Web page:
Operators

With every programming language we have our operators, and Python is no different. Operators in a programming language are used to vaguely describe 5 different areas: arithmetic, assignment, increment/decrement, comparison, logical. There isn’t really much need to explain all of them as I have previously in the other categories, which means we will only cover a few of them.

Arithmetic Operators

Example

Result

7
-1
12
0.75
1
81
0

See, they are pretty standard. I included how to do exponents because it’s a little funky, but other than that, they are fairly normal and work as expected. Don’t forget that you can use the + sign to concatenate strings. The addition, subtraction, multiplication, and division work just like expected. You might have not seen the modulus operator before (%). All the modulus operator does is to divide the left side by the right side and get the remainder. So, that remainder is what is returned and not the number of times the right number went into the left number The double * is just an easy way to provide exponents to Python. Finally, the floor division operator (//) just divides the number and rounds down.

Assignment Operators

These are pretty identical to the previous languages also, but a refresher never hurt anyone. Example please!

Example

Result

2

Of course, you can do this with any of the previous arithmetic operators as an assignment operator followed by the = We just told Python to add 2 to the value of a without having to say something like a = a + 2. We are programmers, and we are proud to be called lazy!

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Leave a Comment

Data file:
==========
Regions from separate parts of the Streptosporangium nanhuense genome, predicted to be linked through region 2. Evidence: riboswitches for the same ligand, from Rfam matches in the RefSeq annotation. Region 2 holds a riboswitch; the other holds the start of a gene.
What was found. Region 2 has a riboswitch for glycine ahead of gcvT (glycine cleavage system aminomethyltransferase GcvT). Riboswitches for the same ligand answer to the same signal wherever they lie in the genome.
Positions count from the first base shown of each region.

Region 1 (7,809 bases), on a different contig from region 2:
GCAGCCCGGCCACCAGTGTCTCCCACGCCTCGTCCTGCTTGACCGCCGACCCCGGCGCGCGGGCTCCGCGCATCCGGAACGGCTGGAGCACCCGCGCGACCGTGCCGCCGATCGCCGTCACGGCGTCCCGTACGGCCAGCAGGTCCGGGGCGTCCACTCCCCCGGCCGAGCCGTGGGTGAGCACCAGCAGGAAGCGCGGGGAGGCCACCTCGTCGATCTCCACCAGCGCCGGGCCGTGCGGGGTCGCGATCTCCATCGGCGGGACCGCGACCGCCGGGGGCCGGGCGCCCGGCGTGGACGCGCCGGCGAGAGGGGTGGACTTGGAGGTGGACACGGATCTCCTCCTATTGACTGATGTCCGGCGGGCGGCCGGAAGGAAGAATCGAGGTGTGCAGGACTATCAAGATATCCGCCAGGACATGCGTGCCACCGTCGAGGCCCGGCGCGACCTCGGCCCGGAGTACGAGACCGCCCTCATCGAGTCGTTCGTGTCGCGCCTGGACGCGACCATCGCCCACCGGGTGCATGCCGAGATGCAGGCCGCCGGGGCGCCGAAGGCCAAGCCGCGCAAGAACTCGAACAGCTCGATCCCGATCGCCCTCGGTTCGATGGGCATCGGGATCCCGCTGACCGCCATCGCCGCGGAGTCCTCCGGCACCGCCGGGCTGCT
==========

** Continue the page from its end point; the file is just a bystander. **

1. Great. But must say what ++ or — is absent in Python. And += and others is separate statement. Par exemple b = (a+=2) * (a*=4) is not a valid.

  2. Might be better if your modulo, floor division, and division examples all used the same divisor and dividend to clarify the difference between division, floor division, and modulo (6/4=1r2, 6%4=2, and 6//4=1)

  3. the line ‘ We are programmers, and we are proud to be called lazy!’ is something I never heard……all I have heard is ‘we are programmers , and people see us as alien’

  4. A reply to Milos comment;
    The "a+=2" expression increases the value of the original "a" by the numerical value.
    If you set "a" at a value of "2", and then later need the value of "a" to be larger or smaller you would use the "a±=2" (respective of what you need, add or subtract), to increase or decrease the earlier set value of "a".

  5. I have ZERO experience on python or any programming tool for that matter. I have done some simulators and i see a lot of options 😀

  6. I have studied Python for like… a hundred times! And i also created like… 3 Games and 10 Programs! (Im not Bragging) But still im gonna study it over and over again to improve my skill so keep up the good work programmers!

  7. Lovely!!

    Some other examples:
    a=3
    a-=-1
    print (a)

    b=2
    b+=-2
    print (b)

    c=2
    c**=3
    print (c)

    d=6
    d//=2
    print (d)

  8. Could someone provide an example of when the assignment operator would come in handy? Why wouldn’t I just change my code to be what I need it to be? so instead of

    a = 1
    a+ = 2
    print (a)

    3

    Why wouldn’t I just do a = 3?

    Thanks!

  9. @Wertb

    If you look at the example the result of 3 / 4 = 0.75, this is the result of a normal division.
    The result of 3 // 4 = 0 since this is a so called floor division which rounds down the answer.

    If you are trying the code on your own system and get 0 as a result when you are executing 3 / 4 it means that you are using Python 2 instead of Python 3. You can get the correct result in Python 2 by using 3.0 / 4.0.

  10. print (3 / 4) gives 0 on my local setup since it is Python 2.7. But why is the code simulator also giving 0? code simulator should be using Python 3, isn’t it ? Thanks

  11. Where can I learn what the other operators do? I need more information I’m just starting out and I want to cover all my bases.

  12. print(3+4)
    print(3-4)
    print(3*4)
    print (3/4)
    print(3%4)
    print(3**4)# 3 to the forth power
    print (3//4)# flour division

    a=0
    a+=2
    print(a)

  13. print(3+4)
    print(3-4)
    print(3*4)
    print (3/4)
    print(3%4)
    print(3**4)# 3 to the forth power
    print (3//4)# flour division

    a=0
    a+=2
    print(a)

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